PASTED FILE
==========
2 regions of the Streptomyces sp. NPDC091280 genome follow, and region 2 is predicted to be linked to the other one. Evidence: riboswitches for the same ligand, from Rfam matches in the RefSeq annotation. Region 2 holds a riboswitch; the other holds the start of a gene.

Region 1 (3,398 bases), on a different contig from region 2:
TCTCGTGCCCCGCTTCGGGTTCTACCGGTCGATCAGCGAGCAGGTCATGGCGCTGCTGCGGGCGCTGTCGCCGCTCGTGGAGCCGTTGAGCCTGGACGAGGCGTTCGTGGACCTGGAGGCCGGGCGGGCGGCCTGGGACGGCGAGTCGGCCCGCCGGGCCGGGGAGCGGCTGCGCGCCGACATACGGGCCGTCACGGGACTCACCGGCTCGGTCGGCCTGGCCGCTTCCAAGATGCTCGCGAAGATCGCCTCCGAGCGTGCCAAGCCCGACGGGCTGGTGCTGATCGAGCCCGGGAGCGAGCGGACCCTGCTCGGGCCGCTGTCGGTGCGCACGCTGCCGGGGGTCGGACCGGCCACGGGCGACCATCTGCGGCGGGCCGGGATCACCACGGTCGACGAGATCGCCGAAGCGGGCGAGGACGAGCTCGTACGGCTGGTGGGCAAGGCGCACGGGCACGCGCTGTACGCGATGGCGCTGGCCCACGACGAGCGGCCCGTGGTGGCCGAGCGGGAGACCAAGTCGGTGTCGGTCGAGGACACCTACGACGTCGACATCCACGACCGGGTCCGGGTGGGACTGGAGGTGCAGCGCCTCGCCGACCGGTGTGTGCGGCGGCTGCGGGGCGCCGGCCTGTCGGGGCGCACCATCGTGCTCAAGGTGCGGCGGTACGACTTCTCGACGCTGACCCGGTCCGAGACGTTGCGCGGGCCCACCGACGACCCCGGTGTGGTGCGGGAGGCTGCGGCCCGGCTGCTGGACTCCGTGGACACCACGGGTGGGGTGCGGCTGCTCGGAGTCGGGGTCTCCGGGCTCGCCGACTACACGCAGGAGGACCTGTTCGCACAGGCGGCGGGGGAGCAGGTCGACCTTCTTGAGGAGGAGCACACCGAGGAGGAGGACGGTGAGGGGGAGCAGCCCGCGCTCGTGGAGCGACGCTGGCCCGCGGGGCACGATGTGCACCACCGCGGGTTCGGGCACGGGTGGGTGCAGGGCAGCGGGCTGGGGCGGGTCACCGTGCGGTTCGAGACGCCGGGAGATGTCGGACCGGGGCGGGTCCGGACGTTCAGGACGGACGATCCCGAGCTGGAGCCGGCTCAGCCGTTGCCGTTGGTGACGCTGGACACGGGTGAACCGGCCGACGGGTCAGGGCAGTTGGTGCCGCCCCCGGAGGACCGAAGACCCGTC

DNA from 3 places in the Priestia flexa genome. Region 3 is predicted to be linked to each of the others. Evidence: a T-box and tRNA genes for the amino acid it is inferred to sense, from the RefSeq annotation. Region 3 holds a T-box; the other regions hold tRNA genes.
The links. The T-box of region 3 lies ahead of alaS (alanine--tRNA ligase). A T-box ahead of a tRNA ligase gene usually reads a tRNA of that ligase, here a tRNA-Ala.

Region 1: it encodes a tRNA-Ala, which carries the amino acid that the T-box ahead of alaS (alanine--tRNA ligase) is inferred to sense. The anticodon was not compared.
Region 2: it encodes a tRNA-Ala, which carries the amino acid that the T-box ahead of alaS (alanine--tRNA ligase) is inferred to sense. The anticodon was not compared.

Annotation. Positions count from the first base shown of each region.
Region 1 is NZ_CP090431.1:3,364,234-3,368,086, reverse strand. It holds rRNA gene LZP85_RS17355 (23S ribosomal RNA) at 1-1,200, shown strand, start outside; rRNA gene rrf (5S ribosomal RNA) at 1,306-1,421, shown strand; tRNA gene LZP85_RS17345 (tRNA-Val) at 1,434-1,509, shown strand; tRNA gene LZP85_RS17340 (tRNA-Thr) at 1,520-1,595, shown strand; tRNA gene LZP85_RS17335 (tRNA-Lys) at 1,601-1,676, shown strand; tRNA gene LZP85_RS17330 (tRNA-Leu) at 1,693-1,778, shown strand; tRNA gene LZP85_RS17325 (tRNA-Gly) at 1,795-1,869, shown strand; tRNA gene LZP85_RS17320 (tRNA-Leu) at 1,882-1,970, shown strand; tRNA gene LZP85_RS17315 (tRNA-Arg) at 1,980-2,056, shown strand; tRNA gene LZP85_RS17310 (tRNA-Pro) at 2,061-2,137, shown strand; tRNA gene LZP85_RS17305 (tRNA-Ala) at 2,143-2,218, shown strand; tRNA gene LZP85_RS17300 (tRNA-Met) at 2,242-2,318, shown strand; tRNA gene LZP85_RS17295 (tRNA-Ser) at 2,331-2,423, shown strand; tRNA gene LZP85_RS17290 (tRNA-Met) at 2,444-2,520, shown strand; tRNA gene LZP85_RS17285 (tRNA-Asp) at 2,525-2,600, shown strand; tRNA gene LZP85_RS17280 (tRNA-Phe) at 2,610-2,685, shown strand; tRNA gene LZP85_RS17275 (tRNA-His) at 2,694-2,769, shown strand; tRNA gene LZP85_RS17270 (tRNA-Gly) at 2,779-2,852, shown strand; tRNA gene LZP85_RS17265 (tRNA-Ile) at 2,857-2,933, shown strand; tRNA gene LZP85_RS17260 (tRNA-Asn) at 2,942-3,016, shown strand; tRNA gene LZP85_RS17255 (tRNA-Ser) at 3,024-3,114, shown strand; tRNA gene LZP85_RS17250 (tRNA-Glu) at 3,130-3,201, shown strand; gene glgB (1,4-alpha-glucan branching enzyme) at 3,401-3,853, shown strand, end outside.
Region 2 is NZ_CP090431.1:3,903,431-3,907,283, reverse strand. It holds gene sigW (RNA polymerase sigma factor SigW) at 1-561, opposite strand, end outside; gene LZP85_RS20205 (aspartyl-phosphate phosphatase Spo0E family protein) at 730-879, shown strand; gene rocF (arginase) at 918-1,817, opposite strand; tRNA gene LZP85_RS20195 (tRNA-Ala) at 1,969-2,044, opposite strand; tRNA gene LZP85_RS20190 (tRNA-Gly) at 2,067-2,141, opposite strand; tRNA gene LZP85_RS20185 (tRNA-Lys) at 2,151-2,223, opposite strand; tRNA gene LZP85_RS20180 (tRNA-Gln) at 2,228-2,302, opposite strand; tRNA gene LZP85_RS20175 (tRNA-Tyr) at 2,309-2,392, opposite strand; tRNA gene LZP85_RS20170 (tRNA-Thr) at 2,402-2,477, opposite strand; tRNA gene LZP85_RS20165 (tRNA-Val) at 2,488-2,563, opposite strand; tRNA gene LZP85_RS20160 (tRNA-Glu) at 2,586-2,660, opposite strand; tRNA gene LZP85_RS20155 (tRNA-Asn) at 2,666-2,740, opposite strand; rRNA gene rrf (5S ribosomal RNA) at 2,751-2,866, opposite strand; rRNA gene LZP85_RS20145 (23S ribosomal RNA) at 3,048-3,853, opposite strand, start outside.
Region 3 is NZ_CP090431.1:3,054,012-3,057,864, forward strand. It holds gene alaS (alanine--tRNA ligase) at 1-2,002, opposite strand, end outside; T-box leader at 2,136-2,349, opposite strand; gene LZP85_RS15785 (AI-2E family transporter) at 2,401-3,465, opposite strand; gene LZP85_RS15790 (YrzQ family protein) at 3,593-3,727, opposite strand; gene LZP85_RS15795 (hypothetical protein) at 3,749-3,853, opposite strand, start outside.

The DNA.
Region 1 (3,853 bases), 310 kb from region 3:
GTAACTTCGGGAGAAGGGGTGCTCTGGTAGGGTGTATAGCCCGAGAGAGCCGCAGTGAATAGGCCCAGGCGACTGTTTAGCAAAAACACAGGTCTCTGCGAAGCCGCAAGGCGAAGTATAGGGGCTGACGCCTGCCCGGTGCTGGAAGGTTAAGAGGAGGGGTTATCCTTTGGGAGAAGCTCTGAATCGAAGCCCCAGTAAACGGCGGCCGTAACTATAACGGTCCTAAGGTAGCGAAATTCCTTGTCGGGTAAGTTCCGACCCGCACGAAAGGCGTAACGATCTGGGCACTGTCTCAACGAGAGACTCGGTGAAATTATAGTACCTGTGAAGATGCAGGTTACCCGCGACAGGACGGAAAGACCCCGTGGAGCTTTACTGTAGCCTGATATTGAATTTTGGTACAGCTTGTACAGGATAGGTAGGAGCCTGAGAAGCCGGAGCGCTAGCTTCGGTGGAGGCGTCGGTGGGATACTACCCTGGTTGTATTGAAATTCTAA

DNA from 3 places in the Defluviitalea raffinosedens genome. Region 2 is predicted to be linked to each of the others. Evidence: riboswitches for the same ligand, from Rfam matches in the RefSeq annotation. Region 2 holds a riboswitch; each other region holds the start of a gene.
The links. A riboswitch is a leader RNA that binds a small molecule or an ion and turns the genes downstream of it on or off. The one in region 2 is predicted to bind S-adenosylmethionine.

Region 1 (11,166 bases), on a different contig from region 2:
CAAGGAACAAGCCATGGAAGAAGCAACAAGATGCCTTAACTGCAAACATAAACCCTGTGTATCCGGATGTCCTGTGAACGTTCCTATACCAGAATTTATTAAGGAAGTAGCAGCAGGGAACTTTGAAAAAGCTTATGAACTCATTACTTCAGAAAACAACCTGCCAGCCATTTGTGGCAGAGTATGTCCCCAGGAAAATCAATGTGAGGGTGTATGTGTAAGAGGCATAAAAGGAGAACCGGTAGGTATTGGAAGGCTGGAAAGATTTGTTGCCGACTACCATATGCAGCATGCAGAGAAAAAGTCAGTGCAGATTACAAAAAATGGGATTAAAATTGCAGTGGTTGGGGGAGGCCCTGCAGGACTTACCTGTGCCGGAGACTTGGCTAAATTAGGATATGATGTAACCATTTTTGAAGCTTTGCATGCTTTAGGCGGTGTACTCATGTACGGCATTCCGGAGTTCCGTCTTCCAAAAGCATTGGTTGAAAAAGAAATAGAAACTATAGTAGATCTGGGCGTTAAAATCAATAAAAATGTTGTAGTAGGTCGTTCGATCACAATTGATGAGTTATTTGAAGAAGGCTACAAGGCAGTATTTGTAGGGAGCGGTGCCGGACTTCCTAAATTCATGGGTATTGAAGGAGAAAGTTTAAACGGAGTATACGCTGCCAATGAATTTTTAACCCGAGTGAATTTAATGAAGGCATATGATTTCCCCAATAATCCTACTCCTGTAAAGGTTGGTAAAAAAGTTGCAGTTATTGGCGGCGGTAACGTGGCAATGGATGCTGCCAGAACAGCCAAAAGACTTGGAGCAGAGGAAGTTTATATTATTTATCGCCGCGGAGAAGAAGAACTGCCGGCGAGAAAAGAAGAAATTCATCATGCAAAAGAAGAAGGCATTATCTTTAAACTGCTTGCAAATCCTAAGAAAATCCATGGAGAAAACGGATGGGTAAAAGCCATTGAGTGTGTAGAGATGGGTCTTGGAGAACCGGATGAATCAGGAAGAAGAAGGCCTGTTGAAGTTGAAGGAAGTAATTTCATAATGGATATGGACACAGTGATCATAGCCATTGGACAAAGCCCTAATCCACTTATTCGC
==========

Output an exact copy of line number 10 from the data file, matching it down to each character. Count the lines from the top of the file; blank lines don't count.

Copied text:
Region 2 is NZ_CP090431.1:3,903,431-3,907,283, reverse strand. It holds gene sigW (RNA polymerase sigma factor SigW) at 1-561, opposite strand, end outside; gene LZP85_RS20205 (aspartyl-phosphate phosphatase Spo0E family protein) at 730-879, shown strand; gene rocF (arginase) at 918-1,817, opposite strand; tRNA gene LZP85_RS20195 (tRNA-Ala) at 1,969-2,044, opposite strand; tRNA gene LZP85_RS20190 (tRNA-Gly) at 2,067-2,141, opposite strand; tRNA gene LZP85_RS20185 (tRNA-Lys) at 2,151-2,223, opposite strand; tRNA gene LZP85_RS20180 (tRNA-Gln) at 2,228-2,302, opposite strand; tRNA gene LZP85_RS20175 (tRNA-Tyr) at 2,309-2,392, opposite strand; tRNA gene LZP85_RS20170 (tRNA-Thr) at 2,402-2,477, opposite strand; tRNA gene LZP85_RS20165 (tRNA-Val) at 2,488-2,563, opposite strand; tRNA gene LZP85_RS20160 (tRNA-Glu) at 2,586-2,660, opposite strand; tRNA gene LZP85_RS20155 (tRNA-Asn) at 2,666-2,740, opposite strand; rRNA gene rrf (5S ribosomal RNA) at 2,751-2,866, opposite strand; rRNA gene LZP85_RS20145 (23S ribosomal RNA) at 3,048-3,853, opposite strand, start outside.